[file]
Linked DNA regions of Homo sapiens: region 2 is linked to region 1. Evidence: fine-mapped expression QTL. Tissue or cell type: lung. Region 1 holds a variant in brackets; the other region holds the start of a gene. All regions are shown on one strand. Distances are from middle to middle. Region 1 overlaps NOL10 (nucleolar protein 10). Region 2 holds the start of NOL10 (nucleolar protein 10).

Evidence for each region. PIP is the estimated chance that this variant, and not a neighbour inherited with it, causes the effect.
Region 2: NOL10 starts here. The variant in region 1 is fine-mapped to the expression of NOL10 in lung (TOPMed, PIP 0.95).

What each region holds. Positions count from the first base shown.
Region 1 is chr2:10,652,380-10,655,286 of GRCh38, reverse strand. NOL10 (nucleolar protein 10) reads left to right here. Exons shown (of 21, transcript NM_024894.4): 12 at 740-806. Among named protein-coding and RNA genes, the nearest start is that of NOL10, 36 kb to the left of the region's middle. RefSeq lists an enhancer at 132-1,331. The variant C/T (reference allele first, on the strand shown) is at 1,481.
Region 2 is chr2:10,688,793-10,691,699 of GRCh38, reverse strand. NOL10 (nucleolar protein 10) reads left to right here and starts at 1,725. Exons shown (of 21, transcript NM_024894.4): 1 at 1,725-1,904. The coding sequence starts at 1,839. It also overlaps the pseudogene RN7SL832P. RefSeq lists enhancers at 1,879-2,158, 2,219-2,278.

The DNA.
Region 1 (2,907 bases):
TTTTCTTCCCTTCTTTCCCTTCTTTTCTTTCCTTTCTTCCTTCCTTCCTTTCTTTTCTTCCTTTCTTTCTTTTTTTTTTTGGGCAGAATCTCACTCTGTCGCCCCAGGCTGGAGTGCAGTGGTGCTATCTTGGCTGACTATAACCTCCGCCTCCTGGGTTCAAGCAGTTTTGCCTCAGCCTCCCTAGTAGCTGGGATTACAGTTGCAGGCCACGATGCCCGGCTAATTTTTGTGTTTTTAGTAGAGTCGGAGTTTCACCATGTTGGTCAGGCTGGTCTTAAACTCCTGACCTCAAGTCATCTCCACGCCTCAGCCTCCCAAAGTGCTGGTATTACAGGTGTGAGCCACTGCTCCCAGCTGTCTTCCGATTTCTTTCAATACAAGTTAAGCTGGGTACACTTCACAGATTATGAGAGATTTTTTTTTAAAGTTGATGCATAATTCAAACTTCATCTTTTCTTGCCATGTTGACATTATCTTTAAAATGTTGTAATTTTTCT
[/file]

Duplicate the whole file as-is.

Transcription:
Linked DNA regions of Homo sapiens: region 2 is linked to region 1. Evidence: fine-mapped expression QTL. Tissue or cell type: lung. Region 1 holds a variant in brackets; the other region holds the start of a gene. All regions are shown on one strand. Distances are from middle to middle. Region 1 overlaps NOL10 (nucleolar protein 10). Region 2 holds the start of NOL10 (nucleolar protein 10).

Evidence for each region. PIP is the estimated chance that this variant, and not a neighbour inherited with it, causes the effect.
Region 2: NOL10 starts here. The variant in region 1 is fine-mapped to the expression of NOL10 in lung (TOPMed, PIP 0.95).

What each region holds. Positions count from the first base shown.
Region 1 is chr2:10,652,380-10,655,286 of GRCh38, reverse strand. NOL10 (nucleolar protein 10) reads left to right here. Exons shown (of 21, transcript NM_024894.4): 12 at 740-806. Among named protein-coding and RNA genes, the nearest start is that of NOL10, 36 kb to the left of the region's middle. RefSeq lists an enhancer at 132-1,331. The variant C/T (reference allele first, on the strand shown) is at 1,481.
Region 2 is chr2:10,688,793-10,691,699 of GRCh38, reverse strand. NOL10 (nucleolar protein 10) reads left to right here and starts at 1,725. Exons shown (of 21, transcript NM_024894.4): 1 at 1,725-1,904. The coding sequence starts at 1,839. It also overlaps the pseudogene RN7SL832P. RefSeq lists enhancers at 1,879-2,158, 2,219-2,278.

The DNA.
Region 1 (2,907 bases):
TTTTCTTCCCTTCTTTCCCTTCTTTTCTTTCCTTTCTTCCTTCCTTCCTTTCTTTTCTTCCTTTCTTTCTTTTTTTTTTTGGGCAGAATCTCACTCTGTCGCCCCAGGCTGGAGTGCAGTGGTGCTATCTTGGCTGACTATAACCTCCGCCTCCTGGGTTCAAGCAGTTTTGCCTCAGCCTCCCTAGTAGCTGGGATTACAGTTGCAGGCCACGATGCCCGGCTAATTTTTGTGTTTTTAGTAGAGTCGGAGTTTCACCATGTTGGTCAGGCTGGTCTTAAACTCCTGACCTCAAGTCATCTCCACGCCTCAGCCTCCCAAAGTGCTGGTATTACAGGTGTGAGCCACTGCTCCCAGCTGTCTTCCGATTTCTTTCAATACAAGTTAAGCTGGGTACACTTCACAGATTATGAGAGATTTTTTTTTAAAGTTGATGCATAATTCAAACTTCATCTTTTCTTGCCATGTTGACATTATCTTTAAAATGTTGTAATTTTTCT